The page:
COVID-19 has affected millions of Americans in countless ways, including many older workers' retirement plans.
Saving for retirement takes decades of consistent work, and a significant financial setback could throw off your plans. Whether you've lost your job or have watched your savings take a nosedive over the last few months, preparing for retirement might be more challenging right now. But there are a few ways to ensure your plans stay on track.
1. Continue investing as much as you can
The stock market may be volatile right now, but that doesn't mean you should stop saving. In fact, it might be a good idea to increase your retirement contributions while the market is in a slump.
Stock prices are lower during a market downturn, which may spell trouble for the overall value of your investment portfolio. But it also means you can get more bang for your buck when you invest. The stock market is essentially on sale right now, and by investing as much as you can afford, you can reap the rewards later when your investments skyrocket in value as the market recovers.
Just be careful that you're not investing too much right now. If money is tight and you're struggling to make ends meet, throwing all your spare cash into the market may not be the best idea. So before you invest, make sure you won't need that money for the foreseeable future.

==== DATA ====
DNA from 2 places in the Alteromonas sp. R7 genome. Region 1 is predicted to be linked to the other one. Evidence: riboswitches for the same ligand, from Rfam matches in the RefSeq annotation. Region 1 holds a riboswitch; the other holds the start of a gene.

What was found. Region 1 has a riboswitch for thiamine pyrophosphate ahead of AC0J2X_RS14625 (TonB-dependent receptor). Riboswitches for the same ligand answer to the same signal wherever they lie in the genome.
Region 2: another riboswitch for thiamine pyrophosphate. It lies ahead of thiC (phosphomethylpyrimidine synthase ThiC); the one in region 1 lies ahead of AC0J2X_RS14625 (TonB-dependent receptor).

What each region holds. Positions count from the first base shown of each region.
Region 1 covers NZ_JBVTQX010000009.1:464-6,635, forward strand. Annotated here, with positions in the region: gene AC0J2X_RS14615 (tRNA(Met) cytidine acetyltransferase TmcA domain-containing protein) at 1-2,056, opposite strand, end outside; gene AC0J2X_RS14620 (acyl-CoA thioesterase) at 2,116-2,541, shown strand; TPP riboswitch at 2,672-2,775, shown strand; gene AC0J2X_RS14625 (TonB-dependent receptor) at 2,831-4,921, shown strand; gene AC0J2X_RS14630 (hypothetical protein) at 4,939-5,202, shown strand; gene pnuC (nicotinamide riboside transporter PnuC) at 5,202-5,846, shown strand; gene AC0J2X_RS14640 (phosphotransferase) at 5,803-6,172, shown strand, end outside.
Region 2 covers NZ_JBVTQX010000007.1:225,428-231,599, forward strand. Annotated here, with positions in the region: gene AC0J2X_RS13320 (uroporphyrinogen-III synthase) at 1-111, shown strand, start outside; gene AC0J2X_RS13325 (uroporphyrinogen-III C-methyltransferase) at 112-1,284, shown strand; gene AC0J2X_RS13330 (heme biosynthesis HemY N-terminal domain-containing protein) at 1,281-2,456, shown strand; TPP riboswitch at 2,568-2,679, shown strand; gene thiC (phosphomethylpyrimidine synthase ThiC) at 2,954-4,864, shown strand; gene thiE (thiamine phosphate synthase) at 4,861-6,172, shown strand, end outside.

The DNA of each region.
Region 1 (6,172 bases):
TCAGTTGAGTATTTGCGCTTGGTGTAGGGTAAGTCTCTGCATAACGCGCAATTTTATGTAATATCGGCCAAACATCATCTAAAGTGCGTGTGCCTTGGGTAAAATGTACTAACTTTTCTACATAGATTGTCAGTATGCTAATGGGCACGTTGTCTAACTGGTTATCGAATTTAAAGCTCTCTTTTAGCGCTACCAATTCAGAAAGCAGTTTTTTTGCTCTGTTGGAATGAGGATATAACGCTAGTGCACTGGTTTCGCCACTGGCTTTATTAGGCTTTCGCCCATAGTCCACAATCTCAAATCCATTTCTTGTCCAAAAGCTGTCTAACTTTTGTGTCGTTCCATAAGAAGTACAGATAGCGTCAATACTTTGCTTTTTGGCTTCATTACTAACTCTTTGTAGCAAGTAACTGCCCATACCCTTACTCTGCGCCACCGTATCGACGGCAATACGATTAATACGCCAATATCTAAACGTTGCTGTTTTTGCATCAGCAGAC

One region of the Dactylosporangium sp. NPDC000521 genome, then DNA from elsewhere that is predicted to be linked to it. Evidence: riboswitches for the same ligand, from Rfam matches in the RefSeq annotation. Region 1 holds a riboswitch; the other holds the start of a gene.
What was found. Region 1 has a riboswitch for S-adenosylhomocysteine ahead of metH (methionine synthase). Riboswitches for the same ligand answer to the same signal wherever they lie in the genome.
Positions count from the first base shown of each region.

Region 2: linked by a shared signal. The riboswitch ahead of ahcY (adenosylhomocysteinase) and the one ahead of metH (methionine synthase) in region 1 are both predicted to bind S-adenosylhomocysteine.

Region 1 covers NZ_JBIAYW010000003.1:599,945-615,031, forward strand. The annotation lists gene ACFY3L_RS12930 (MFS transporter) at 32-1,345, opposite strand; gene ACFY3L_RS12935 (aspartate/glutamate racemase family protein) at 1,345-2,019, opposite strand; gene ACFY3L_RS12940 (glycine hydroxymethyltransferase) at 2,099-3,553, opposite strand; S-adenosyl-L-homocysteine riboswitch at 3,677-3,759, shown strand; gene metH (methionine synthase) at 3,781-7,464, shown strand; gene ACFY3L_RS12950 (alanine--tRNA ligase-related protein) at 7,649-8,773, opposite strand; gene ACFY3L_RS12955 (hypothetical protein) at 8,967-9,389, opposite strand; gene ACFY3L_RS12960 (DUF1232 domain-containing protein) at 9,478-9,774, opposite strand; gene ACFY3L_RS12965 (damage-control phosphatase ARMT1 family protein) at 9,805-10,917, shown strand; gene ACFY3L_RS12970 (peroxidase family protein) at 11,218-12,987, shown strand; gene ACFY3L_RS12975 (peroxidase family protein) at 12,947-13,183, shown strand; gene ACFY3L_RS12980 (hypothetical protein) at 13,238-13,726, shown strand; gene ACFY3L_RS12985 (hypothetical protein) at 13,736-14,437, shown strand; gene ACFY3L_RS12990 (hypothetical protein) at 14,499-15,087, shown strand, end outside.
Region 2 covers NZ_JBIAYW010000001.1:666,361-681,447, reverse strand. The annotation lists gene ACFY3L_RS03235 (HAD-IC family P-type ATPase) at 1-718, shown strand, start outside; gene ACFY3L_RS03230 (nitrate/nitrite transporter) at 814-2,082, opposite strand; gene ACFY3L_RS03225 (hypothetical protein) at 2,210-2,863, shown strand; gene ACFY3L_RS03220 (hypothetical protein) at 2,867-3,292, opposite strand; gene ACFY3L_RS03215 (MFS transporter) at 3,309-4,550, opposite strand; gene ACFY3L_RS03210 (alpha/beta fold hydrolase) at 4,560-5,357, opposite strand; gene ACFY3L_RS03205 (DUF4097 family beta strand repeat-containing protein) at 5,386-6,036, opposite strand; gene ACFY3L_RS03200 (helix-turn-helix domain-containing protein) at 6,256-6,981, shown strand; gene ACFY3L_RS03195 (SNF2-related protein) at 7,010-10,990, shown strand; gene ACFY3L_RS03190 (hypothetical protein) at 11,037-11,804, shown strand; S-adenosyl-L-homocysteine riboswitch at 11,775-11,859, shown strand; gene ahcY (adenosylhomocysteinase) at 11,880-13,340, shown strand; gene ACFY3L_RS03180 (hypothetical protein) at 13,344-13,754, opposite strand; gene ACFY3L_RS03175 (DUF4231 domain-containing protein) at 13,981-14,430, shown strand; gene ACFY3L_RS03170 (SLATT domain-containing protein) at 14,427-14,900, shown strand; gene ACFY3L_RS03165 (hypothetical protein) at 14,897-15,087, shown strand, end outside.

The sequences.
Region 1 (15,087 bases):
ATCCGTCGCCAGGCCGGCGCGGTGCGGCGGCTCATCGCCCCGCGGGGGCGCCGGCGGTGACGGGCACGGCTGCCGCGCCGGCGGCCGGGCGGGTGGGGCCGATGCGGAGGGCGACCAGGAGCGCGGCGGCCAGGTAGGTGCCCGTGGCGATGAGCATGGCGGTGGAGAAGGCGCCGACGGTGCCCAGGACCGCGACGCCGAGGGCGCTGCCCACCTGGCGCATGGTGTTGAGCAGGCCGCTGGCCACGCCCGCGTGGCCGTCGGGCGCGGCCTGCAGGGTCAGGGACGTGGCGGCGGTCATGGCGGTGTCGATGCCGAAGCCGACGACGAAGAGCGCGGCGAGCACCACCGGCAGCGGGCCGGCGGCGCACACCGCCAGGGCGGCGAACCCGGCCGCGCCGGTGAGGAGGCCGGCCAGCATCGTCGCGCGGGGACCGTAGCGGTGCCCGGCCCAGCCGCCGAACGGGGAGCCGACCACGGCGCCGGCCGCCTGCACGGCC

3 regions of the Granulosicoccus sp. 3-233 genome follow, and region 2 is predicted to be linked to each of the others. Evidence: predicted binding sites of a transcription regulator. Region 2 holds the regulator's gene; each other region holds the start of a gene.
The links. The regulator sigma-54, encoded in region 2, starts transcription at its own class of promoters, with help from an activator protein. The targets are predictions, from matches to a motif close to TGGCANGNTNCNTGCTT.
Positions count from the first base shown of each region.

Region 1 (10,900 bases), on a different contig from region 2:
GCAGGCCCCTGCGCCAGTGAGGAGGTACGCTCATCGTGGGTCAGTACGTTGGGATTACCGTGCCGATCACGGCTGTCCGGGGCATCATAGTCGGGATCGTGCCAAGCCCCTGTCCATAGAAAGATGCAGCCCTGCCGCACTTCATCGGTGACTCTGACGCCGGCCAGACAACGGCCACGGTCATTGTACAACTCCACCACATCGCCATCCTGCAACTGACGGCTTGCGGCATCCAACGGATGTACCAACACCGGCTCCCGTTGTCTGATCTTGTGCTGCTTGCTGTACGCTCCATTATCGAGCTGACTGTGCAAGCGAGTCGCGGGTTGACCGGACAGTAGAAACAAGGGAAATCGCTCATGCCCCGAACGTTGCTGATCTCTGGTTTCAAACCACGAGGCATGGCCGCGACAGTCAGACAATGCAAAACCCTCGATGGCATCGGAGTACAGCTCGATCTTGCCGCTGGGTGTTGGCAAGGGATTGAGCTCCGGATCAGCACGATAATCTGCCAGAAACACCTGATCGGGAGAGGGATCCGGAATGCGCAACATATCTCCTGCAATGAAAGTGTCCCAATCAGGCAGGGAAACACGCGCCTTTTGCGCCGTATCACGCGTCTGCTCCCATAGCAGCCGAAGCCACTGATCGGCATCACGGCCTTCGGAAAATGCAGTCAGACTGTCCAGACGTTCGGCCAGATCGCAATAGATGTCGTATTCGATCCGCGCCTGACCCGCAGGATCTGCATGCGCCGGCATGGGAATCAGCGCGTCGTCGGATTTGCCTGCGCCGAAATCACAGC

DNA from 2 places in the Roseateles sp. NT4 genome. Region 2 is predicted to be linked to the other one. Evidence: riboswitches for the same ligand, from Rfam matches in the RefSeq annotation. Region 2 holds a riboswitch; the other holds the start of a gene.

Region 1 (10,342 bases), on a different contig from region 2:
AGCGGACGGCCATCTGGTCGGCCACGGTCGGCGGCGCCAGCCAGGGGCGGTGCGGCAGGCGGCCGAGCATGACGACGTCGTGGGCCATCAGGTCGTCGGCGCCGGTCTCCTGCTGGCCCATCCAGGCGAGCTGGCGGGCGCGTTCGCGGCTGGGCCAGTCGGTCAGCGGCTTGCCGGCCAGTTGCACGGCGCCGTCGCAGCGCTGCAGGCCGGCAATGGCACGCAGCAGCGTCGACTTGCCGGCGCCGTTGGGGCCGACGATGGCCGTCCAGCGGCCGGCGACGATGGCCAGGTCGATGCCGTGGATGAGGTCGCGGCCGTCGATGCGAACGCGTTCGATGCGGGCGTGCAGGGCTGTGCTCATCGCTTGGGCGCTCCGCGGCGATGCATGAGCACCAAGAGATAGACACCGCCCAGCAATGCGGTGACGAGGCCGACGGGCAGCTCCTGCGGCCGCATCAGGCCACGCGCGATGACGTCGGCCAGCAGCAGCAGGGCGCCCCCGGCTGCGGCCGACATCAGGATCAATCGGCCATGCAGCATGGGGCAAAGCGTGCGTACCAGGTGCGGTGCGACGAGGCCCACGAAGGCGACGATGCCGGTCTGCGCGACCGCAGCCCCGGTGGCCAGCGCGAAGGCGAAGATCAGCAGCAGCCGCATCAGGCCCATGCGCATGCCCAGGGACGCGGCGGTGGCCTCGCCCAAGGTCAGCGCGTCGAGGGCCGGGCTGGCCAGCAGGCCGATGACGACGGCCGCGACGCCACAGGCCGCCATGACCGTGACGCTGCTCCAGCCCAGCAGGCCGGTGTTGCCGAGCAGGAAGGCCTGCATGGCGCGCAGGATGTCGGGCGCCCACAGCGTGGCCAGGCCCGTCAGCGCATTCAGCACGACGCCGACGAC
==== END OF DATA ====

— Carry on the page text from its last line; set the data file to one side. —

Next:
2. Don't make any retirement fund withdrawals
Contributing as much as you can is only half the equation; the other half is making sure you keep money invested.
The CARES Act has made it easier to tap your retirement fund bywaiving early withdrawal penalties and loosening the restrictions around retirement-account loans to cover coronavirus-related expenses. So it's tempting to dip into your savings if you need extra cash, but avoid this unless absolutely necessary.
When you take money from your retirement fund early, you're making it harder for your savings to grow. Your investments rely on compound interest to grow exponentially over time, so when you borrow or withdraw cash, your money isn't able to grow as much, and you'll need to save more later to catch up.
3. Have a solid emergency fund
Most experts recommend having enough cash to cover around three to six months of living expenses, but the majority of Americans are not saving enough. Approximately 27% of U.S. adults never had any emergency savings to begin with, according to a survey from the website Clever Real Estate; 11% already spent all their savings, and 32% have less than three months' worth of cash saved.
An emergency fund is crucial when saving for your later years because it can help you avoid tapping your retirement fund. Especially right now, as millions more Americans lose their jobs every week, you never know what the future may bring. A well-stocked emergency fund makes it easier to leave your retirement savings alone even if you lose your job or face other financial difficulties.
It's tough to balance your financial priorities, especially if you don't have much spare cash. After paying your bills on time, try to stash at least a little money each week for emergencies. Once you have enough to cover several months' worth of living expenses, go full speed ahead with investing for retirement.
Planning for retirement isn't easy, and a global pandemic doesn't help. Nobody knows how long it will take for life to return to normal, but you can still ensure you're setting yourself up for retirement success.